A dramatic increase in the number of dead sea otters found washed up on California beaches this month has wildlife officials puzzled and scrambling for possible reasons.
By Tuesday, 44 sea otters had been found dead from San Francisco to Santa Barbara. During a decade of record-keeping, the previous high for any April was 29, and the high for any month was 34 in July 1996.
“We have been seeing elevated levels of sea otter deaths, but now it’s going off the charts,” said Greg Sanders, sea otter recovery coordinator with the U.S. Fish and Wildlife Service in Ventura. “Right now we are just trying to understand what’s going on.”
State and federal wildlife officials have been stumped for years to explain why so many California sea otters turn up dead, but this year’s death toll has grown so dramatically that they see new urgency in finding answers.
Since Jan. 1, 91 dead sea otters have washed ashore, another record pace, Sanders said. He said many of the animals have died from infectious diseases and parasites, and a few have been fatally injured when struck by boats.
For several years, the southern sea otter population off California has hovered at about 2,150, down from a high of 16,000 before the animal was hunted almost to extinction for its fur. It has been protected by the Endangered Species Act since 1977.
Wildlife experts have estimated that a sustainable sea otter population could be as high as 8,400, and that southern sea otters could be taken off the threatened list if their numbers climb to 3,090.
In contrast, the northern sea otter, also known as the Alaskan sea otter, has always thrived and now numbers about 100,000. Sanders said scientists don’t know why, but conceded that less pollution and lower human population in that area could be part of the answer.
Steve Rebuck, a former abalone fisherman and consultant to the federal government on sea otter survival, said his perspective as a fisherman is that the sea otter habitat is becoming very short on food.
“The sea otters went for sea urchins first, then abalone,” Rebuck said. “In Morro Bay, they have stripped the pilings clean of mussels, and they don’t particularly like mussels.”
Although officials said food availability could be one factor, they dismiss any suggestion that sea otters are starving to death. In fact, they add, their constant diet of shellfish could be part of the problem.
“We are seeing some heart conditions and viral infections,” Sanders said. “Some of that comes from dental problems caused by chewing on hard shells all the time. They get cavities, abscesses and teeth that are broken off. Eventually, the infection spreads and becomes fatal.”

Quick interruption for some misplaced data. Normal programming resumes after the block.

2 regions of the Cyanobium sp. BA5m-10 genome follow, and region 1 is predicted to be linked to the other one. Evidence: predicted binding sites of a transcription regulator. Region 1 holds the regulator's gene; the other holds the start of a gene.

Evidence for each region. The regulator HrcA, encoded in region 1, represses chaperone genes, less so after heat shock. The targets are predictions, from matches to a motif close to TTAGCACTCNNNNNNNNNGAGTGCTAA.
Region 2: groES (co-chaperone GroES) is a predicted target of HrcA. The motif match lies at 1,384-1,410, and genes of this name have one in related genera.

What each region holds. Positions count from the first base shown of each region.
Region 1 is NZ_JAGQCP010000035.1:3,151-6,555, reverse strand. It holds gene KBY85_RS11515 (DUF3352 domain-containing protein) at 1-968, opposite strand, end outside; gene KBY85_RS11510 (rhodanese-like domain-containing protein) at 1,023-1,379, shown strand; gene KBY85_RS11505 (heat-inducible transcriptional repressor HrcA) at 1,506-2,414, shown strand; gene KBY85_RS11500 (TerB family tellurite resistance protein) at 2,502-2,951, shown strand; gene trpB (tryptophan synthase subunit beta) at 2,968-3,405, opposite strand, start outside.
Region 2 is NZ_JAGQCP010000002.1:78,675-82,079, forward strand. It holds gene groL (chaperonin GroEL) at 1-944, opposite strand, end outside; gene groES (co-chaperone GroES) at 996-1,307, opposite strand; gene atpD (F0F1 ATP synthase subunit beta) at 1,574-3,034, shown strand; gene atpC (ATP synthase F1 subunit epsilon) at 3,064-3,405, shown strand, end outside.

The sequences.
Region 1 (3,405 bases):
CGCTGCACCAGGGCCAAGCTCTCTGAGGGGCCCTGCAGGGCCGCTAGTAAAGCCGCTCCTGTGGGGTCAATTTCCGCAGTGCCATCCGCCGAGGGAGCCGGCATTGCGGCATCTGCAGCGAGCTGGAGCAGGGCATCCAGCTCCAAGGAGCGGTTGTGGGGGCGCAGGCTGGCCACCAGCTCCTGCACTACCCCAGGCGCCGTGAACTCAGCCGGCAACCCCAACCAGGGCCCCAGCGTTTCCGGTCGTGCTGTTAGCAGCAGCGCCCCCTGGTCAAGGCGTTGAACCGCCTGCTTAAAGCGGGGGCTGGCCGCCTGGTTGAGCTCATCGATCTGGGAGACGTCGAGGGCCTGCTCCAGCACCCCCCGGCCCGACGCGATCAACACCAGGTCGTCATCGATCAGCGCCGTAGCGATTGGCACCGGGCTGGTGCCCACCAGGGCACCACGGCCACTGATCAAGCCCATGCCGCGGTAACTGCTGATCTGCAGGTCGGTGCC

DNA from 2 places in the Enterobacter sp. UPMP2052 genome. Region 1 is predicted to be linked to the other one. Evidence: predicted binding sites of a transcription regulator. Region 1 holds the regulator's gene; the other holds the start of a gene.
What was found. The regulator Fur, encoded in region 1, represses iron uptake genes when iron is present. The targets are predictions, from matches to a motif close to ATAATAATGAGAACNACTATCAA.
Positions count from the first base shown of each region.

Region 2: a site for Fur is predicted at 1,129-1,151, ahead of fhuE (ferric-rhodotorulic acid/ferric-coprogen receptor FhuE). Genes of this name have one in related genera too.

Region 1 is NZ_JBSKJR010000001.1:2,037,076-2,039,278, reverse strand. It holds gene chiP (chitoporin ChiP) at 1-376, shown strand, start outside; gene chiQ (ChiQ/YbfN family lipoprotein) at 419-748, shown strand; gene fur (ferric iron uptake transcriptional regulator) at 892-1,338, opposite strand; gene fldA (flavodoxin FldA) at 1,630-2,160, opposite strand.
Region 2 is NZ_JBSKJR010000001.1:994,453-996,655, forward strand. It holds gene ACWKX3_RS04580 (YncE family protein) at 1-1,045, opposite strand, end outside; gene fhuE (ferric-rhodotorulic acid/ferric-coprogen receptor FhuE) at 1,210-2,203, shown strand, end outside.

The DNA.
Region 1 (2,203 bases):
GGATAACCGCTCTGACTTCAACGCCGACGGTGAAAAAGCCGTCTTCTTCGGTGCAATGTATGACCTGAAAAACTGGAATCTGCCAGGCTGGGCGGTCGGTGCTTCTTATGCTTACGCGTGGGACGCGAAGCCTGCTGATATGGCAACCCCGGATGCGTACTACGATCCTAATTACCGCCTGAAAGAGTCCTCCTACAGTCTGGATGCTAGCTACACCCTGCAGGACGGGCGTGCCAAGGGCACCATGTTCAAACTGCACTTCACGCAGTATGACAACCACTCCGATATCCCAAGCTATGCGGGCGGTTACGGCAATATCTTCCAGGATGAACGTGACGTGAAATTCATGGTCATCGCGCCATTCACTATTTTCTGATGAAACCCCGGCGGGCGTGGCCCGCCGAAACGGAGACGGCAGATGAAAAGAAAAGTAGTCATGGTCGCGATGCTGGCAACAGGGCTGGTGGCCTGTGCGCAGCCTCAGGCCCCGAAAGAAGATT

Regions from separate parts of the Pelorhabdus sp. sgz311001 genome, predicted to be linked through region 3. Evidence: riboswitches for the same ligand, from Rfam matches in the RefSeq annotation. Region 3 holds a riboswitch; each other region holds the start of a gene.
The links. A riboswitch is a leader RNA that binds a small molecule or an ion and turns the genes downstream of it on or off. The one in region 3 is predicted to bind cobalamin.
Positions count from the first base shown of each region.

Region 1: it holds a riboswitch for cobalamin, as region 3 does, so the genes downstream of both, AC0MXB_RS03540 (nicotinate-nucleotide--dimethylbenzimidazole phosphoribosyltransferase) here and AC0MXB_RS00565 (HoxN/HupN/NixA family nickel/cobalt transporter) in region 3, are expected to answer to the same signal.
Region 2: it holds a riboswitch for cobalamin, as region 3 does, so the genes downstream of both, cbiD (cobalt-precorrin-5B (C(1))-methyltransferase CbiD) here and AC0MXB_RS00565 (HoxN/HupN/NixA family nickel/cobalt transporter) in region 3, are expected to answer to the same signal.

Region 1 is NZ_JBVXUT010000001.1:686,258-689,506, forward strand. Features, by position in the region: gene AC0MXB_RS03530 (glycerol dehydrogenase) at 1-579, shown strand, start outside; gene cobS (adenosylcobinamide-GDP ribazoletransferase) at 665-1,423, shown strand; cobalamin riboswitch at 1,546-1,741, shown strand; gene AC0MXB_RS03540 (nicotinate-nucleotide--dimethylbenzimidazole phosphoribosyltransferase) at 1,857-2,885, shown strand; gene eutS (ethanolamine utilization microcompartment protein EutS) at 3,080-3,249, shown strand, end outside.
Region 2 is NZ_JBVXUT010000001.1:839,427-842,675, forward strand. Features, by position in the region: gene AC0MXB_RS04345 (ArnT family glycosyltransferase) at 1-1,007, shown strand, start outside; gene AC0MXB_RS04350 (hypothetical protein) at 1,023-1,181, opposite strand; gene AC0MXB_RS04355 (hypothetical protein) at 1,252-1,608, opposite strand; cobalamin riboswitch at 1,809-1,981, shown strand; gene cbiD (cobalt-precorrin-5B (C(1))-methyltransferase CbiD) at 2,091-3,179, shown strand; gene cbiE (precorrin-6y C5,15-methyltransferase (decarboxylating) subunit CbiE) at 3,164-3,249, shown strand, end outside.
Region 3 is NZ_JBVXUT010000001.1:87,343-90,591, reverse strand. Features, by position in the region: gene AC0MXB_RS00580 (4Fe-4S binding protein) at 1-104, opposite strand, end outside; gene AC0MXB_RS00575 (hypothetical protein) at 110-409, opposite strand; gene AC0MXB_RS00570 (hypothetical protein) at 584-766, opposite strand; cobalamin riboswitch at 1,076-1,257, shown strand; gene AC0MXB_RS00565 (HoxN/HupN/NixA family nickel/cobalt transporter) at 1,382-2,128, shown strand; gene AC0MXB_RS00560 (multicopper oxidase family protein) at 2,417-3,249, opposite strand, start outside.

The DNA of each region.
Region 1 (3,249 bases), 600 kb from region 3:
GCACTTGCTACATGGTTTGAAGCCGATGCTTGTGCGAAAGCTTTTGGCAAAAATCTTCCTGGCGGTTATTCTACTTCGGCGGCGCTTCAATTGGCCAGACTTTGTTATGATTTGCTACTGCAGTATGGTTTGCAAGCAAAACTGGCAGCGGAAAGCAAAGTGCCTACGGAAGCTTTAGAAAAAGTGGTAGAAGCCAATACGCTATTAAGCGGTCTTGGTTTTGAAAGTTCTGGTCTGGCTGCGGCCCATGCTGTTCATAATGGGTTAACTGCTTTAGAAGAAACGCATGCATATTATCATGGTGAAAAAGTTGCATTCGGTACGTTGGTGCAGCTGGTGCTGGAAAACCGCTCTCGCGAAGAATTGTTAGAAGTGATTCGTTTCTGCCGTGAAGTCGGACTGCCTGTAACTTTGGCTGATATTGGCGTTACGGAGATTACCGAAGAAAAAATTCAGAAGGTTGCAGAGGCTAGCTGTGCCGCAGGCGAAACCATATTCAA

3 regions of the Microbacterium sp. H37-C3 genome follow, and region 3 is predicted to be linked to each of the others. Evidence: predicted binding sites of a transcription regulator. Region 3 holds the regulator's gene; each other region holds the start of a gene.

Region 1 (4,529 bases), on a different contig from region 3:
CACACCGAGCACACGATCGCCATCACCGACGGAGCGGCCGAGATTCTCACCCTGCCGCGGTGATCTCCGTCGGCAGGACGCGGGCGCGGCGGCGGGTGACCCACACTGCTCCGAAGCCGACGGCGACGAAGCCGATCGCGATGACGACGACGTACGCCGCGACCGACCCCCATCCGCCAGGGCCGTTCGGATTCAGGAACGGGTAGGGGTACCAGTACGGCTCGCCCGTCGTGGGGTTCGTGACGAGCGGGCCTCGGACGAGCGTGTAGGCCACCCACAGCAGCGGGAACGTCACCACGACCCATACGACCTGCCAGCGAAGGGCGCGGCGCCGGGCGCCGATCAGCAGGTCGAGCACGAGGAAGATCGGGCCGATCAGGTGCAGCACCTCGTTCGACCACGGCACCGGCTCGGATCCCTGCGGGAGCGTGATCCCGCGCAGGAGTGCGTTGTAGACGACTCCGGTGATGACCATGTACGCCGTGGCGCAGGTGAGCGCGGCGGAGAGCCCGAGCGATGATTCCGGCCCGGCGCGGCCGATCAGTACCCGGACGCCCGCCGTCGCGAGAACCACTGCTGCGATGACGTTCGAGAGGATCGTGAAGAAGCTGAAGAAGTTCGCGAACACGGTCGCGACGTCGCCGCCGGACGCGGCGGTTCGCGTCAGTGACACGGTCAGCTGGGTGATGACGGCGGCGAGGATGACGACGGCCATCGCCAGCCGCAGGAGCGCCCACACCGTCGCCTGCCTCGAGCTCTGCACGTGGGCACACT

Dave Jessup, senior wildlife veterinarian in Santa Cruz for the state Department of Fish and Game, has autopsied many of the dead otters and agreed with Sanders that starvation is not a cause.
About 25% of the deaths are coming from disease spread by feral cats and from cat litter dumped into sewage systems that ultimately finds its way into the ocean, Jessup said. A worm infestation found in sand crabs, also part of the sea otter diet, is another major cause, he added.
The fight to keep the southern sea otter from extinction has produced a series of controversies with fishermen and experimental programs by wildlife officials over the past two decades.
In the late 1980s, federal officials moved 140 sea otters from the Monterey area to San Nicolas Island 60 miles off the Ventura County coast to set up a reserve population in case of a major oil spill. The deal struck with fishermen angry at the sea otter competition was that any otters that strayed into other areas would be herded back to San Nicolas.
“Some swam back to Monterey and to the other Channel Islands. Others showed up in Mexico and San Diego,” Rebuck said. “The federal government promised to contain them, and they haven’t done it.”
On San Nicolas, there are now 33 otters and five pups, Sanders said. He said the rest of the population is centered more around the Monterey area. Wildlife officials added that sea otters stay relatively close to shore because they cannot forage at depths of more than 100 feet.
A proposal by a panel of scientists earlier this month to the U.S. Fish and Wildlife Service would allow the sea otter population to spread farther south, along the entire California coast, on the theory that there is no realistic way to contain them in any specific area. Fishermen already are fighting that idea.